F.E.A.R.: Forget Everything About eRgonomics

Or, how much I suck at acronyms.

My copy of F.E.A.R. 2 is in the mail, and I have been spending some quality time with the Resident Evil 5 demo, so it seems a good time to reflect on the nature of fear in video games.  A good way to start seems to identify four ways that our favorite survival horrors get the blood pumping.

1.  “Boo!”  Pop-out scares.

This one is a hold-over from that *other* visual medium, film.  The original Resident Evil used this to great effect (dogs through the windows, anybody?), and it is a good way to catch players off guard.  There is nothing quite like the moment of panic when these events occur, and a good script can leave players nearly sick with anxiety as they round the next corner.

Note that I say a good script.  In games like Doom 3 and Dead Space, pop-outs become predictable and mundane.  The result is a boring, uncomfortable mess that keeps the player from wanting to move through the next level.

Note also that this is not restricted to horror games, or scripted sequences.  Pop-out scares can also happen in more action-oriented games, and especially online.  Few things are as scary as rounding a corner in Halo 3 with an SMG and walking into an enemy with a shotgun.

2.  “No!  I haven’t saved in ninety minutes!  Noooo!”  Risk.

For the most part, risk-based scares rely on the mechanics of the game.  It is what keeps us from staring down the Berserker in Gears of War because it took us ten minutes to find the exit.  It is why we do not plunge head-first into a smoke cloud in Call of Duty 4 when we have a six-kill streak going.  It is also why we do not think twice of smacking a Big Daddy on the head with a wrench in BioShock.

Risk is what gets gamers’ heart rates up.  It is what makes them wet their pants when the game throws a pop-out scare at them.

3.  “Dodge, dodge!”  “Okay, reloading.”  Bad controls.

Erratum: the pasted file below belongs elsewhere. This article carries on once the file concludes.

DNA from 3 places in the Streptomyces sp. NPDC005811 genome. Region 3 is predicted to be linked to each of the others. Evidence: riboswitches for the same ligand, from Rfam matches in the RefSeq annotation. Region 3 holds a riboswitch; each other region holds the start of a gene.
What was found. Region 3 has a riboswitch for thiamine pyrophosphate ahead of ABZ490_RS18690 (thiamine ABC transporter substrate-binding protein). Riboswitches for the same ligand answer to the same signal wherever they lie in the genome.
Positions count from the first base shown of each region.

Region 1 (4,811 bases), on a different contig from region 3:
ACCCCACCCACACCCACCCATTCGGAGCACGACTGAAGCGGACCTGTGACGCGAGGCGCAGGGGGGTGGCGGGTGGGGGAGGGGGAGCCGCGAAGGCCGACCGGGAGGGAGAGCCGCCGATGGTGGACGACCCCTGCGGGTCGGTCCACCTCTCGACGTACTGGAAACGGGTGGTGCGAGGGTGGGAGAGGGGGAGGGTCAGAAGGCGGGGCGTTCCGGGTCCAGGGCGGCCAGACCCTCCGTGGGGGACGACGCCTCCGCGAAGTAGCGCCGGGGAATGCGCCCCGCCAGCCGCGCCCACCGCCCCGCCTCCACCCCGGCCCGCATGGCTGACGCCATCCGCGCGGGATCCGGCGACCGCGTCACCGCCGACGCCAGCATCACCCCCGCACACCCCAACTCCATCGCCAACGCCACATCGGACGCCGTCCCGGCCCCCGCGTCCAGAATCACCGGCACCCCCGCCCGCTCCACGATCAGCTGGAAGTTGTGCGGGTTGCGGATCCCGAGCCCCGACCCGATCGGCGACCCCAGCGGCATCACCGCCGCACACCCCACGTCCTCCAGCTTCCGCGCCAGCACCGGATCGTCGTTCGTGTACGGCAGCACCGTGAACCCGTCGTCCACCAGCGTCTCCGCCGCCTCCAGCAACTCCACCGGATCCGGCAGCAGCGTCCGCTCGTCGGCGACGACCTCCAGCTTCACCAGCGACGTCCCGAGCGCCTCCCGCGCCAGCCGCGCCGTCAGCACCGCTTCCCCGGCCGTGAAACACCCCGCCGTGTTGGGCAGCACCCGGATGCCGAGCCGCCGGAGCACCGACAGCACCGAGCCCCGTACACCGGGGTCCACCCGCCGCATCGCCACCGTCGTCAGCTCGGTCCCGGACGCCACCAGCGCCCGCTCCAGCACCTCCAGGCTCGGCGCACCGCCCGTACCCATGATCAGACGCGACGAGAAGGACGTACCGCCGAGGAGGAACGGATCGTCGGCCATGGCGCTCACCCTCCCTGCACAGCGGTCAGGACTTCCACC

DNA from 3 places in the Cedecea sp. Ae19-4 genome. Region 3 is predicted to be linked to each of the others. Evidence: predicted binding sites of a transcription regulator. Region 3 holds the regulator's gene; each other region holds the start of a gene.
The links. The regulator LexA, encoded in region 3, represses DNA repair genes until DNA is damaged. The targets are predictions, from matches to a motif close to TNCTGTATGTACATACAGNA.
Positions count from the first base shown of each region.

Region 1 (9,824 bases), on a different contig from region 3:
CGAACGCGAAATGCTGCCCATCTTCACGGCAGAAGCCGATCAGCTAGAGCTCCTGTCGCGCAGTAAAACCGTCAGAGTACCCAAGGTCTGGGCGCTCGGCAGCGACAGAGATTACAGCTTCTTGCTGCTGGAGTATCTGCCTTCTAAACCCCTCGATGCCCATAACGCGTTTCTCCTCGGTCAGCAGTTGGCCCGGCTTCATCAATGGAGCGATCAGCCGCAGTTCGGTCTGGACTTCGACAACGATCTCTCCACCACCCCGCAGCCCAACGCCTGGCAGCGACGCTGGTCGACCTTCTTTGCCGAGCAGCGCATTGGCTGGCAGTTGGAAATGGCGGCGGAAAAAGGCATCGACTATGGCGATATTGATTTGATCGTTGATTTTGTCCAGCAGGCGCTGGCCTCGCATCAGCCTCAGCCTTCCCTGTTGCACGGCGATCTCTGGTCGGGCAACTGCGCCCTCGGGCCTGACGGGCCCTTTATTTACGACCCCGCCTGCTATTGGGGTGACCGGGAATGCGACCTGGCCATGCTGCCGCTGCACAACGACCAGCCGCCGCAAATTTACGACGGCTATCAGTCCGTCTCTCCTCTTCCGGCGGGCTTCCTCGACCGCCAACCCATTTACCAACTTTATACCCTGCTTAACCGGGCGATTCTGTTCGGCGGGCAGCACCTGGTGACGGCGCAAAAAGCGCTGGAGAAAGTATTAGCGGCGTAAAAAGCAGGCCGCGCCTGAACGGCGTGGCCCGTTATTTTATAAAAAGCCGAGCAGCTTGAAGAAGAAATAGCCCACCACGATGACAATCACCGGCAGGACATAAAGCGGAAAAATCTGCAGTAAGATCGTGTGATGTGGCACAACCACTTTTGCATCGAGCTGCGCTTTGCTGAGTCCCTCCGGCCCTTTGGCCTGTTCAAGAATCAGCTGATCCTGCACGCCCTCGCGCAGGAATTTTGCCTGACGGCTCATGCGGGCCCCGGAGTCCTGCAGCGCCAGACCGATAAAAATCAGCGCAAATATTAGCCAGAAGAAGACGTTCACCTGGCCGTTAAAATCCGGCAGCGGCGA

Anyone who played Lifeline for the Playstation 2 will recognize the above dialogue.  It “featured” a control scheme whereby you shouted into your mic for the on screen character to perform basic tasks, because future-waitresses on luxurious space-hotels are too stupid to run away from monsters of their own volition.

And Lifeline was far from the worst controlling game to be released in the past couple of decades.  Resident Evil pioneered the “Tank” control scheme, and it still has not completely shaken it, if the new game’s demo is any indication.

Why are bad controls scary?  They make risky situations riskier and pop-out scares more terrifying, because the player knows that he/she will have to come to a complete stop, spin around in a circle, then set off again before the character will get around that corner.  Seriously, the 180 ° quick-turn was one of the selling points on the Resident Evil 3 jewel case.

I also count crappy cameras in this category.  I am willing to accept that it was tough to come up with a good control scheme for a 3d horror game in 1998 (when RE1 came out), and I accept as well that static backgrounds were necessary on 32-bit hardware.

Unfortunately, bad cameras have been around well since consoles got the horsepower to allow dynamic backgrounds.  At this point, it almost seems nostalgia that keeps the camera locked firmly on Lara Croft’s behind instead of the charging velociraptor in Tomb Raider.

4.  “Why am I scared?  I’m a %*^&*%$ vampire!”  Honest-to-god ambiance.

The above was muttered during the mansion quest in Vampire: The Masquerade – Bloodlines.  This is the hardest kind of scare to generate.  A good scary story can be so powerful that it does not even need a visual component.  Remember those old papery things?  What were they?  Books?  Yeah, Mary Shelley’s Frankenstein was making Victorian readers wet their beds over a century and a half before some dude named King wrote The Shining.

Unfortunately, I never dug into the Silent Hill series when it was new, because I hear that the first two entries had some of the most genuinely terrifying psychological horror in the entire genre.  Although I have tried to go back and play them, the gameplay has not aged well and feels rather wooden, mainly for the reasons listed above.